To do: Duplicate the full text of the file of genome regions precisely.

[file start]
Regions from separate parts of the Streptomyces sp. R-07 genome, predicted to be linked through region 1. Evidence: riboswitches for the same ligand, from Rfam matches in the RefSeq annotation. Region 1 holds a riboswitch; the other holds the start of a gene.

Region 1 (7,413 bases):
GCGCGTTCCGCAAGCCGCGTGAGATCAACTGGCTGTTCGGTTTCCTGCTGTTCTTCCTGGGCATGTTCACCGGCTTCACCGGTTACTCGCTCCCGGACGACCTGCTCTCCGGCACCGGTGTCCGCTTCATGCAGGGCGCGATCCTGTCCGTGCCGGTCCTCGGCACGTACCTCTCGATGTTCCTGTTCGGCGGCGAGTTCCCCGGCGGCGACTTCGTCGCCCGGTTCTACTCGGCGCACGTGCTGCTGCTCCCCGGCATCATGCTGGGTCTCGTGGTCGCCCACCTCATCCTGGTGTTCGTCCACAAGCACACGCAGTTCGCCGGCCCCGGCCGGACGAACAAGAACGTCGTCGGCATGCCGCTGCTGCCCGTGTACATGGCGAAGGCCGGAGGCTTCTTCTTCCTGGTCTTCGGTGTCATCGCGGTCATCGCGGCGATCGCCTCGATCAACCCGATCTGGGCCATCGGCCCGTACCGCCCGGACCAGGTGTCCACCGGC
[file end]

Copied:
Regions from separate parts of the Streptomyces sp. R-07 genome, predicted to be linked through region 1. Evidence: riboswitches for the same ligand, from Rfam matches in the RefSeq annotation. Region 1 holds a riboswitch; the other holds the start of a gene.

Region 1 (7,413 bases):
GCGCGTTCCGCAAGCCGCGTGAGATCAACTGGCTGTTCGGTTTCCTGCTGTTCTTCCTGGGCATGTTCACCGGCTTCACCGGTTACTCGCTCCCGGACGACCTGCTCTCCGGCACCGGTGTCCGCTTCATGCAGGGCGCGATCCTGTCCGTGCCGGTCCTCGGCACGTACCTCTCGATGTTCCTGTTCGGCGGCGAGTTCCCCGGCGGCGACTTCGTCGCCCGGTTCTACTCGGCGCACGTGCTGCTGCTCCCCGGCATCATGCTGGGTCTCGTGGTCGCCCACCTCATCCTGGTGTTCGTCCACAAGCACACGCAGTTCGCCGGCCCCGGCCGGACGAACAAGAACGTCGTCGGCATGCCGCTGCTGCCCGTGTACATGGCGAAGGCCGGAGGCTTCTTCTTCCTGGTCTTCGGTGTCATCGCGGTCATCGCGGCGATCGCCTCGATCAACCCGATCTGGGCCATCGGCCCGTACCGCCCGGACCAGGTGTCCACCGGC